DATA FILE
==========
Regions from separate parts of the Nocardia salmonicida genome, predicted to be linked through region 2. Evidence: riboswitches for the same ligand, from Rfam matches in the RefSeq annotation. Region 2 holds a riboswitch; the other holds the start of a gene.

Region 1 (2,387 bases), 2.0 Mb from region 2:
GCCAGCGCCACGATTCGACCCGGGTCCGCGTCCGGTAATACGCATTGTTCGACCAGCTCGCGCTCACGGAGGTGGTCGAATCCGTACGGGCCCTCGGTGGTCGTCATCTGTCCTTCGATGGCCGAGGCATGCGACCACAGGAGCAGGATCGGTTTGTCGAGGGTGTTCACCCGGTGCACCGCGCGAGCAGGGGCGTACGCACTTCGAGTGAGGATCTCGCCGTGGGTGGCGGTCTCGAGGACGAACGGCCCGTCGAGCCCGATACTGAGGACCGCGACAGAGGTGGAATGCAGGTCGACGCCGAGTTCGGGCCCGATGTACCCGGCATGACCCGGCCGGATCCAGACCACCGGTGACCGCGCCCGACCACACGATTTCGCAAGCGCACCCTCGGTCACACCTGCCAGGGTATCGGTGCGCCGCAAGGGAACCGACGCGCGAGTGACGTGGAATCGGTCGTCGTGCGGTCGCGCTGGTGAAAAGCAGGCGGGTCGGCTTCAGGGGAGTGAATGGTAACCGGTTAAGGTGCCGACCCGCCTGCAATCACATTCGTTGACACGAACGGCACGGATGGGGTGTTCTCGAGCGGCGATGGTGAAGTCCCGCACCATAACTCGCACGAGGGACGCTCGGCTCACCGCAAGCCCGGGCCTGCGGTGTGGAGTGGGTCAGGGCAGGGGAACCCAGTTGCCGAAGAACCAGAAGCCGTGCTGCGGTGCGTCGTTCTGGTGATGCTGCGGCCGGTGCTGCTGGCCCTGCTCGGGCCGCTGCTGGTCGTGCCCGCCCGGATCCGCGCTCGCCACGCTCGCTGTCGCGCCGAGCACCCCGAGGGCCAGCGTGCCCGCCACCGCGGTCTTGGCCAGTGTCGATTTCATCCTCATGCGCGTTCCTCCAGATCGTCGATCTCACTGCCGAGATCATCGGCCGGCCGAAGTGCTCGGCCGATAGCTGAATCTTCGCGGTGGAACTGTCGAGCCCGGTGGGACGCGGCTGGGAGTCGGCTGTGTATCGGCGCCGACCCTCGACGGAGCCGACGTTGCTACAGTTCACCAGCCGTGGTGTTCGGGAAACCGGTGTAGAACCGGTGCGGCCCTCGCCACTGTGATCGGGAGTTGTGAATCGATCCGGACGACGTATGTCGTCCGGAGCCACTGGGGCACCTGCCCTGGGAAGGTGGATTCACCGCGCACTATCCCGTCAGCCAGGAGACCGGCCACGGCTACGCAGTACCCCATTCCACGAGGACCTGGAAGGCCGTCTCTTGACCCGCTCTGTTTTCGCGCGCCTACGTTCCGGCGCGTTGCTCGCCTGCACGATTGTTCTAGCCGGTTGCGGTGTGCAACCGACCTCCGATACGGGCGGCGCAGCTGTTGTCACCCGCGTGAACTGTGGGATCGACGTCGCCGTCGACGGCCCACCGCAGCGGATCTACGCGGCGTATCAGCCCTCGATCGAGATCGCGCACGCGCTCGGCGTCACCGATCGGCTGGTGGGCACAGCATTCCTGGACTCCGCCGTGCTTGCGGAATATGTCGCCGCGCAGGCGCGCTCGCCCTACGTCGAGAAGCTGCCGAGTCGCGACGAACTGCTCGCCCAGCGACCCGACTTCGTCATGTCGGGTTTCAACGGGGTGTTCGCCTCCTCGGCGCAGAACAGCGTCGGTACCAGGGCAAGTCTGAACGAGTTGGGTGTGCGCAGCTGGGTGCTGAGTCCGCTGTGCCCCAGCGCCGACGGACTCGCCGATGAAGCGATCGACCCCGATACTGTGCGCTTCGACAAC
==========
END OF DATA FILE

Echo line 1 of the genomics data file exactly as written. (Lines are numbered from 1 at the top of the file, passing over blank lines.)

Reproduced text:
Regions from separate parts of the Nocardia salmonicida genome, predicted to be linked through region 2. Evidence: riboswitches for the same ligand, from Rfam matches in the RefSeq annotation. Region 2 holds a riboswitch; the other holds the start of a gene.